Dec 15th — I realize this is a widespread thing and report the issue to Google (1st report) and Slack
Dec 16th — I find one of Google’s major projects to be vulnerable as well and open a 2nd report as a PoC for the 1st one
Dec 17th — Google closes my 1st report as “Won’t fix (Intended Behaviour)”:
“The decision to prevent signups on Yammer or Slack via email confirmations coming from public Google Groups should be determine (sic) by those providers and not Google. I would recommend reaching out to both companies about this issue.”
Dec 17th — I comment on my 2nd Google report, emphasizing that this logic flaw completely bypasses Slack’s mandatory workspace 2FA as well. I could easily set it up for myself when joining the Google project’s workspace.
I also asked Slack to consider having mandatory review of new accounts for workspaces where mandatory 2FA is turned on.
Dec 18th — report to Microsoft (Yammer)
Dec 19th — Microsoft closes my report, claiming that it relied on social engineering. :)
Dec 20th — Slack closes my issue:
“While the behavior you described in your report is quite interesting, we feel that this is a case where improved user education rather than a technical fix of some type would be a more appropriate action. Ultimately, users are responsible for ensuring that the domain they are using to sign up for their Workspace does not have a publicly readable email inbox.”
“You suggested attempting to check Google Groups itself for an existing mailing list, and while this may be a useful method of finding a potential target, it’s impractical to prevent such an attack at scale. Google Groups is certainly not the only existing service that can create an open inbox in this way. Surely you’re not suggesting that Slack check every mailing list service on the Internet with each new Team sign-up to determine if it’s an unsafe email address?”
Dec 31st — Google on my 2nd report:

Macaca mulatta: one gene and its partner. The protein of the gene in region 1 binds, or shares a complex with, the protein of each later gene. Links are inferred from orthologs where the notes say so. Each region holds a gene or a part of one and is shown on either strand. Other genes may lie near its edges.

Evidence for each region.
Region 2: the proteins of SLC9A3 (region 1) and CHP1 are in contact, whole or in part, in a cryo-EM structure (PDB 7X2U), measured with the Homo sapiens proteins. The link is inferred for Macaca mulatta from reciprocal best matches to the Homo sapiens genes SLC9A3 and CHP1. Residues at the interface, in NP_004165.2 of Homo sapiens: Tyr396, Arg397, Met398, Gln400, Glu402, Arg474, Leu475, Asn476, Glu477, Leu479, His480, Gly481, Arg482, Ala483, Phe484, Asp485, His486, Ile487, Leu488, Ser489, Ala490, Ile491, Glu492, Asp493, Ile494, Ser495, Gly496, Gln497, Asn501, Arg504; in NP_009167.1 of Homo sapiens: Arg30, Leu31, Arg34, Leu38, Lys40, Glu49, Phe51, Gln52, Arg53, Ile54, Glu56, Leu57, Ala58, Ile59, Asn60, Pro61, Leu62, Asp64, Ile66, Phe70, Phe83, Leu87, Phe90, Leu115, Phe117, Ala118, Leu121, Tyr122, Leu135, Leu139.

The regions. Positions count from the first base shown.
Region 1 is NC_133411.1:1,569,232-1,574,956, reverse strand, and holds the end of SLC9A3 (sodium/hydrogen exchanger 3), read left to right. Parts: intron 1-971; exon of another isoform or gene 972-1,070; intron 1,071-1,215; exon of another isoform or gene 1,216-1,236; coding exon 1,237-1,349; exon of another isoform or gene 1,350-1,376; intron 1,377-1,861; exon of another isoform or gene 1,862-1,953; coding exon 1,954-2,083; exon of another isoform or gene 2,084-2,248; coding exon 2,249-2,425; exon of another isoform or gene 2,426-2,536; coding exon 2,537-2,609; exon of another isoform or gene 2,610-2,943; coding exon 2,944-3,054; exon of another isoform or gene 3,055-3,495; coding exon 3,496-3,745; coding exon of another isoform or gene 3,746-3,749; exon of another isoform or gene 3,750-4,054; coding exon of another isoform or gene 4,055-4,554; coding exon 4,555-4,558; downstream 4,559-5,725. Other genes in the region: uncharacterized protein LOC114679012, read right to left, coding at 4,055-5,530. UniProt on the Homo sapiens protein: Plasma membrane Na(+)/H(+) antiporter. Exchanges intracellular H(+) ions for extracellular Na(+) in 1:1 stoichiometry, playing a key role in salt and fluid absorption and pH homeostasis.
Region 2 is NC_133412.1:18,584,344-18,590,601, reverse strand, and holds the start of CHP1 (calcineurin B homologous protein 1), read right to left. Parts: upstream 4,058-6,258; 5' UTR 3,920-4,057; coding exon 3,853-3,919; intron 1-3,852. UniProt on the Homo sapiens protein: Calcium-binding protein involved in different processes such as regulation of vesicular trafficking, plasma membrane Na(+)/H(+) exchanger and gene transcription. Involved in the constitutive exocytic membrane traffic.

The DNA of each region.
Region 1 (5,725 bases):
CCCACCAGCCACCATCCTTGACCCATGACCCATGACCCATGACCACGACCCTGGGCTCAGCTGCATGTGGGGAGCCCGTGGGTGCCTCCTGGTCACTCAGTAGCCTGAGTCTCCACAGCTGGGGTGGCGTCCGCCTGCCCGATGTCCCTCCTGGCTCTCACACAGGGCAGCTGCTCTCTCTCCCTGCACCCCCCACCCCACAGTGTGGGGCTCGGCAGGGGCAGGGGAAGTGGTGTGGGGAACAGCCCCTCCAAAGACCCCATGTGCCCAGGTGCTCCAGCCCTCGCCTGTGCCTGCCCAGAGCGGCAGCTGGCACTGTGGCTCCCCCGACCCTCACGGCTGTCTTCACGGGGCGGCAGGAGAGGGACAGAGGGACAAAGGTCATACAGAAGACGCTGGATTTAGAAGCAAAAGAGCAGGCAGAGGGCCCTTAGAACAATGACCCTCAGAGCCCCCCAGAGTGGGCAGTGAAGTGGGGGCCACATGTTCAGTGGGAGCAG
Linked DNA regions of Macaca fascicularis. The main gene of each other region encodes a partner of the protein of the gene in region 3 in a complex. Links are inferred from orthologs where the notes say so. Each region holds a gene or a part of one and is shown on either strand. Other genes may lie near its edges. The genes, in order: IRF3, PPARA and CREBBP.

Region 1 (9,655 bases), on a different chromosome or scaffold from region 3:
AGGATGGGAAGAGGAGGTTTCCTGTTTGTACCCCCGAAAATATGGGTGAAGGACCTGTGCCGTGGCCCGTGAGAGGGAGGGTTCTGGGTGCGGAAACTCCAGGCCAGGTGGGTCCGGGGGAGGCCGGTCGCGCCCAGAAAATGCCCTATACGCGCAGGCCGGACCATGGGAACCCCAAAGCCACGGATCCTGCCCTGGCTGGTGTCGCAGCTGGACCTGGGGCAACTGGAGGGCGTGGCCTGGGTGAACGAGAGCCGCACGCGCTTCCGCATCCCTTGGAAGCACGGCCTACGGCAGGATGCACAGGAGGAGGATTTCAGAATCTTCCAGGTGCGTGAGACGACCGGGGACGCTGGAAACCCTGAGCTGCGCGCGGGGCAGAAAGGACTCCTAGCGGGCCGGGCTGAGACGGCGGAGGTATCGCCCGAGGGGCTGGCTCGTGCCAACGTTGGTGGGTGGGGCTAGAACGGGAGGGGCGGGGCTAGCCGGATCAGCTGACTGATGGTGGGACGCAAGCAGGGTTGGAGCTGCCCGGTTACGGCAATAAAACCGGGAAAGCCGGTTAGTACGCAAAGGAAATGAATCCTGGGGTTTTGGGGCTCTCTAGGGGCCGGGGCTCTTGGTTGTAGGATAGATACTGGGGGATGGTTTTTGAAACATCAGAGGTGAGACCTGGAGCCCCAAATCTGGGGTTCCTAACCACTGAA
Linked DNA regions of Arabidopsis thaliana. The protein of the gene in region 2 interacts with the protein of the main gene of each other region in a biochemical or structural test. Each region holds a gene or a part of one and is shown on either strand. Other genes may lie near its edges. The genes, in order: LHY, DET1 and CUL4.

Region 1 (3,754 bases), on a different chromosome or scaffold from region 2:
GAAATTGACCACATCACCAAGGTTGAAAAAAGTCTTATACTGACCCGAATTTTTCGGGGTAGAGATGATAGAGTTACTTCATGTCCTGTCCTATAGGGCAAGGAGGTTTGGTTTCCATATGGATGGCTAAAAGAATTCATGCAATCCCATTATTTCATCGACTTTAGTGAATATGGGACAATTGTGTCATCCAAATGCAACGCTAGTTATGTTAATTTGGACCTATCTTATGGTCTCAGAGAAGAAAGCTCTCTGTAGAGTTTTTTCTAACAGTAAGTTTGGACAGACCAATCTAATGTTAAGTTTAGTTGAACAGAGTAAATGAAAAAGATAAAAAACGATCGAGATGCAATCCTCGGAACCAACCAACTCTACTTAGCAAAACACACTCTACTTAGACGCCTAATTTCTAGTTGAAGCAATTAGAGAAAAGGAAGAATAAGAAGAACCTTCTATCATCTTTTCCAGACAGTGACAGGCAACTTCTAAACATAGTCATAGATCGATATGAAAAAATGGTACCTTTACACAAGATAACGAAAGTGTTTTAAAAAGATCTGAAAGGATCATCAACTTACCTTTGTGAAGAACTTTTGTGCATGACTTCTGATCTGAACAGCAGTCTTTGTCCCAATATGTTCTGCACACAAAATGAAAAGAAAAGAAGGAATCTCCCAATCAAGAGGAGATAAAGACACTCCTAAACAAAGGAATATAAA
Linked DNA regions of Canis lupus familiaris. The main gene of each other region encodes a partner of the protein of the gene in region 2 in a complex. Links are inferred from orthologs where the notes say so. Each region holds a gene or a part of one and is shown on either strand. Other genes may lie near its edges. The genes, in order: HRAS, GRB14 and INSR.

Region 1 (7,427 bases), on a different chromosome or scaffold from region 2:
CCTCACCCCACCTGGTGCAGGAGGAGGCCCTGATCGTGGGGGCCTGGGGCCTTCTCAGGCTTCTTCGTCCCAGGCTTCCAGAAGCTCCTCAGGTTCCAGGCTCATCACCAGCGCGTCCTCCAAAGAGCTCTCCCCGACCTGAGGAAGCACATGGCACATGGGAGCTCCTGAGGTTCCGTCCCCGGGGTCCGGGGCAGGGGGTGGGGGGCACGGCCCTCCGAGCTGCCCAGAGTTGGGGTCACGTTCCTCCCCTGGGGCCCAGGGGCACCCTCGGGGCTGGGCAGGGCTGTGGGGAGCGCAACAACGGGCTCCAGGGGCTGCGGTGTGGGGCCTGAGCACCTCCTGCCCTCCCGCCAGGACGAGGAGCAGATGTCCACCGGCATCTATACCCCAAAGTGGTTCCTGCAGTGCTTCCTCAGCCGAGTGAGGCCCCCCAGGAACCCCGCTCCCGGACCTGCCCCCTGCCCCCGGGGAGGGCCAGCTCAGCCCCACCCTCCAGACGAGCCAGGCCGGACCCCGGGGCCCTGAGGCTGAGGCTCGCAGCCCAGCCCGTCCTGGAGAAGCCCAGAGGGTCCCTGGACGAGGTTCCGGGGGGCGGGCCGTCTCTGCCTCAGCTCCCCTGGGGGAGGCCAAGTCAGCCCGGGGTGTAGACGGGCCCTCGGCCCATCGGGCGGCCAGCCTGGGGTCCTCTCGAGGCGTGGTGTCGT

“I’ve shared your submission with our team working on [PROJECT] to investigate this further. Since it’s a holiday period, we are expecting longer delays — apologies for that in advance!”
Jan 8th — Google closed my 2nd report as “Won’t fix (Intended Behaviour)”:
“As I mentioned, we have shared your report with the [PROJECT] team for their review. Unfortunately, this is not a technical bug that would be in scope of our program and that is why we made the decision not to track it as a security bug.”
Jan 20th — Publish this blogpost
You read that right, everything I’ve said so far is still in effect.
By the way Google does have a category for “Logic flaw bugs bypassing significant security controls” in their Vulnerability Reward Program, so this is not even a valid argument for rejecting my report.
I left out Facebook (and Workplace), Twitter and other vendors from the timeline to keep it short, but basically everyone was blaming the users for having a “publicly readable email inbox”.
Am I affected?
This vulnerability exists if your organization has at least one public mailing list and your Slack allows for signup with an @company.com email address or you use Yammer, Workplace, etc.
Ideally https://groups.google.com/a/[DOMAIN]/forum/#!forumsearch/ should show the following:
If it displays anything else, review your settings in G Suite and make sure that your publicly visible mailing lists restrict posting to @company.com email addresses or members only.
Also, set your Slack workspace to use SSO (e.g. Okta) or make it invite-only.
Having a public mailing list where you want to discuss topics with people outside your company seems to be a completely normal idea. Having a Slack workspace that allows for registration with a company email address is not special either. But sometimes you put two and two together and the result ends up being five.
Google Groups is not only a privacy disaster, but also a security threat for many organisations.
Google has unknowingly created an email service provider that can give free @company.com email addresses to the public and is not willing to take responsibility for it. I’m publishing this in the hope that the publicity would push Google to mitigate the risk and also to help raise awareness.